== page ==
She graduated with a degree from Utah State University, where she was awarded Woman of the Year award and the President’s Leadership scholarship. She is a strategic advisor to the Women Founders Foundation and serves on the boards of Social Venture Circle (SVC), American Sustainable Business Council (ASBC), Utah State University Alumni and on the Advisory Board for Women Founders Network (WFN.)
She has been a keynote speaker at the Western Regional MPI Conference in Las Vegas, featured speaker at Future of Cities LA, Cvent Connect Conference, Women Founders Network, Talk Forum NYC, HSMAI, LA AiP (International Association of Advisors in Philanthropy) and the Global Women’s Leadership Summit. She is an instructor for the PCMA Digital Event Strategist certificate program.
Heather has been featured in Southwest Airlines, Collaborate, and Successful Meetings magazines. Mason has been named a 2020 Changemaker by MeetingsNet, a 2018 Top 500 Most Influential Event Professional by BizBash and her event SUREFIRE was named one of the top 15 most Innovative Events of 2018 by BizBash Magazine.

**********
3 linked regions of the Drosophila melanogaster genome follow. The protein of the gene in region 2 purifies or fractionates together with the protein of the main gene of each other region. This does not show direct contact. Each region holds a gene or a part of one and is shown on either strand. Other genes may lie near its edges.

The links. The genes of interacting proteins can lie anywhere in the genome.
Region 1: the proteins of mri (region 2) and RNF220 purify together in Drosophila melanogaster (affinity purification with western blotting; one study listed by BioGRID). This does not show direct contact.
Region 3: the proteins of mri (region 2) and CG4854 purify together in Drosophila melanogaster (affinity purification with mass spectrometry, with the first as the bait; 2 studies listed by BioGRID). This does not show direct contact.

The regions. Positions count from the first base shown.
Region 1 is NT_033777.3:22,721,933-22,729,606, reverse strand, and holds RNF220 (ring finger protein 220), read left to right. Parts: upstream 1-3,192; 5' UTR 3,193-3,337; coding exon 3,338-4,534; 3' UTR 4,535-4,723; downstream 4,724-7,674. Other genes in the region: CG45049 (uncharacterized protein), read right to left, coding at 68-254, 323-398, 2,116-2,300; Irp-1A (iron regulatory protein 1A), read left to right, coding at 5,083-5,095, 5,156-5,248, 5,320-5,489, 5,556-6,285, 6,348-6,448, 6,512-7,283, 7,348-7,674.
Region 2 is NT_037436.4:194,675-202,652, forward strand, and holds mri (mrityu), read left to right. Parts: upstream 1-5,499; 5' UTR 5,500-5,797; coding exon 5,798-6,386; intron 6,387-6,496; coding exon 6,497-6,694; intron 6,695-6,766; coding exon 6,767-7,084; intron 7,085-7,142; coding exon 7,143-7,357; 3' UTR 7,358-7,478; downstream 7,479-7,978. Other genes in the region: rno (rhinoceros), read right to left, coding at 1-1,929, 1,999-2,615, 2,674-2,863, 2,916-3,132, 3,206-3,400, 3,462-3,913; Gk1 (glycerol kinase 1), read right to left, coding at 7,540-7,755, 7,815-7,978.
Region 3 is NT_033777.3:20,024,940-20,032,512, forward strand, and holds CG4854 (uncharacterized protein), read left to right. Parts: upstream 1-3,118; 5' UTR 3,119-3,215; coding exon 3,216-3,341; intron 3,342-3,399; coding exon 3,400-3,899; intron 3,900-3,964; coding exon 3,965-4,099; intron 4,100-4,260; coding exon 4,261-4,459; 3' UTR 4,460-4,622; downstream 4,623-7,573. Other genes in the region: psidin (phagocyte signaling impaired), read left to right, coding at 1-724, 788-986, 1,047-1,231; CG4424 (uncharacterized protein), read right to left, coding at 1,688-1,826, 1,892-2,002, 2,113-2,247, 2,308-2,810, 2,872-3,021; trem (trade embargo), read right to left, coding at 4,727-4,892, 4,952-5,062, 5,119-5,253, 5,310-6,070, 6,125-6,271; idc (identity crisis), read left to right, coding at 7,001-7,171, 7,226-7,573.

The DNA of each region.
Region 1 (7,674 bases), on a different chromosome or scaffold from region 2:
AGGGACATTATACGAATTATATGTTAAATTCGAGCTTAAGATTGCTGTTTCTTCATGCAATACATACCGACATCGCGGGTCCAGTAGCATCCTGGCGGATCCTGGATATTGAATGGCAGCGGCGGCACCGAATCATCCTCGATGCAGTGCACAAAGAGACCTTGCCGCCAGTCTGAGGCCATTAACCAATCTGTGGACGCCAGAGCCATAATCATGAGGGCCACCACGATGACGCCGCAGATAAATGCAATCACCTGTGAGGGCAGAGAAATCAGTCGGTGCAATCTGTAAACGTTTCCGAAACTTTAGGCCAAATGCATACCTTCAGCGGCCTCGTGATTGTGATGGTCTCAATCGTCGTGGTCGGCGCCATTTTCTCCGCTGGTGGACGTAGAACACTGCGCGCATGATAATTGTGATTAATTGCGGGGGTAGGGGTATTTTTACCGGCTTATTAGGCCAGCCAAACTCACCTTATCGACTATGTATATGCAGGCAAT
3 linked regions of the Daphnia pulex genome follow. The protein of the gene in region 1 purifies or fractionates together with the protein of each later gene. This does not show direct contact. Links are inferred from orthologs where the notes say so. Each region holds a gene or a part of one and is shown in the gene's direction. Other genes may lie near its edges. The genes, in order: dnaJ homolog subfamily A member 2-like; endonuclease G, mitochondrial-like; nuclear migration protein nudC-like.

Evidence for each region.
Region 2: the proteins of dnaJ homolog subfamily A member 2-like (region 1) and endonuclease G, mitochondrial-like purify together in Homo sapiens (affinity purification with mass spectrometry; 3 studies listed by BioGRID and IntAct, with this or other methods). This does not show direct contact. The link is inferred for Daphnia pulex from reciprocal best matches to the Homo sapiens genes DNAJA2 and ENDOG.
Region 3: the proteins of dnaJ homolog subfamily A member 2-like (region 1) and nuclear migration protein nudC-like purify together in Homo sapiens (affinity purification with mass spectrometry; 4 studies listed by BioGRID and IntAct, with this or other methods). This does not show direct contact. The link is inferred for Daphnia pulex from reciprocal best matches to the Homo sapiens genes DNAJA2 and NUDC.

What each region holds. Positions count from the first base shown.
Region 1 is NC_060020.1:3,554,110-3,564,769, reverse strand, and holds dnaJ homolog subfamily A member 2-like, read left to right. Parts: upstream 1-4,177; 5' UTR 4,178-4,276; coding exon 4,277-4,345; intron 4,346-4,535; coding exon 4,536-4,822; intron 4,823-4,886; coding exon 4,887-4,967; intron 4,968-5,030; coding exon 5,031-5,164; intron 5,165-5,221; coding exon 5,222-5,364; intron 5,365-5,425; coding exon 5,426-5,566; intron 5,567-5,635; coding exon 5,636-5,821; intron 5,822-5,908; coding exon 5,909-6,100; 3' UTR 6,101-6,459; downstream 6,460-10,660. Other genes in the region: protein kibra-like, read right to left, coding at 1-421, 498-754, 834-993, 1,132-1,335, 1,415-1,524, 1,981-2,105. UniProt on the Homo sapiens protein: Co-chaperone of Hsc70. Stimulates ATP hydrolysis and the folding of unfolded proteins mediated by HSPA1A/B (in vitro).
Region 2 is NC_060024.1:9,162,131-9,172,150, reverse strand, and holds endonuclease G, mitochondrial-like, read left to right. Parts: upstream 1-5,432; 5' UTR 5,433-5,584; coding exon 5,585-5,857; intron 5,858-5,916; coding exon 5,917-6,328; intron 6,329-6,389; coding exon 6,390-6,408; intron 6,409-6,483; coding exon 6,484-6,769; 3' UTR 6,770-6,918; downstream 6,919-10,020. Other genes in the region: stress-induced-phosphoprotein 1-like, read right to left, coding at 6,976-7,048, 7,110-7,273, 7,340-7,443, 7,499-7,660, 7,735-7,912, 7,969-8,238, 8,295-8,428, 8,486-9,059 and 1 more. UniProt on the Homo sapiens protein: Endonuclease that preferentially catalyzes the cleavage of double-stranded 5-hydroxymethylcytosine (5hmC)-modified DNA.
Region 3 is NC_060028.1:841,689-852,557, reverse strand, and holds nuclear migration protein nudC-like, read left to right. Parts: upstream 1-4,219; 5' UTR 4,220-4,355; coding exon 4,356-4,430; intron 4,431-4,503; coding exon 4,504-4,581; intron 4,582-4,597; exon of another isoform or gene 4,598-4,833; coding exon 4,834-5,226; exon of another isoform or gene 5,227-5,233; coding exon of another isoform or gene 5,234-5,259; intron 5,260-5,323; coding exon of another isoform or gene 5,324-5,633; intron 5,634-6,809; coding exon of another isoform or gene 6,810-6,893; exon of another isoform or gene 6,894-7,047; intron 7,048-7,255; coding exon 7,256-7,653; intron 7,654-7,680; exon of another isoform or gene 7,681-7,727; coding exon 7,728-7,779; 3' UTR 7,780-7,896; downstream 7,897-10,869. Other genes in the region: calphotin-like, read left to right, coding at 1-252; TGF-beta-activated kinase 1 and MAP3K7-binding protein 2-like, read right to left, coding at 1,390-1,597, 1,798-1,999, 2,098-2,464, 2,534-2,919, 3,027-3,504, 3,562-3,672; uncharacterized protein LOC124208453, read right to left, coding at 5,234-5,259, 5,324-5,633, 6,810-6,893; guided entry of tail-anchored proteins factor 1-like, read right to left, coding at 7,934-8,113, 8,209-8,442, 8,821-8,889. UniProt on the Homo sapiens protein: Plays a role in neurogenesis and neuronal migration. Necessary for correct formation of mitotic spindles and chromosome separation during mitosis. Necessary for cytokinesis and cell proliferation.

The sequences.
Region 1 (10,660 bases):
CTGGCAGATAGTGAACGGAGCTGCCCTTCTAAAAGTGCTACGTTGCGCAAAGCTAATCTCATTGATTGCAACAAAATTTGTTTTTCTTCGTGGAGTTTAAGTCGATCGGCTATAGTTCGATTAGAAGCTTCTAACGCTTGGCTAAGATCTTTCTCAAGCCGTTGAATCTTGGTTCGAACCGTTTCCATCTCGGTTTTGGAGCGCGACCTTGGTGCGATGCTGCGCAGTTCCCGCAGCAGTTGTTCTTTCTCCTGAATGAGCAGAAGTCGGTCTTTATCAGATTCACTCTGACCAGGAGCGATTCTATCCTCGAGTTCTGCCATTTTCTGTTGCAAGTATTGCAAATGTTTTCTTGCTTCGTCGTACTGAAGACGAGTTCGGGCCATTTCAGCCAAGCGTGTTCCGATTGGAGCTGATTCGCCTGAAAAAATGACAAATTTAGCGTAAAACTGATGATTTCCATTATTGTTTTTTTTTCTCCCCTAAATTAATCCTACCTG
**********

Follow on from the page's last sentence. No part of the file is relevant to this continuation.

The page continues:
The film bug
When she was in school, back in 1993, Heather found out about the Sundance Film Festival, and she got bitten by the film bug. She wanted to go and produce movies and thought it would be easy, so she went to Hollywood. She worked at the Fox 2000 studio, and after that, she worked for Fox TV.
After leaving Fox TV, she went to work as the head of marketing for two different internet companies. That took her away from Los Angeles to the Bay Area.
A friend told her that producing events is a lot like producing movies. She had no job at the time, so she decided to give it a try, and ended up working as an event manager for the next three years. That was when she learned to use a third-party agency to augment her team, and she did events all around the country. She then learned how to do what a third-party agency does.
Save the world
Heather wanted to save the world, so she decided that if she was going to start her own company, she only wanted to work with people who were saving the world.
So she quit her job, and with just $1400 in the bank, she started the Caspian Agency.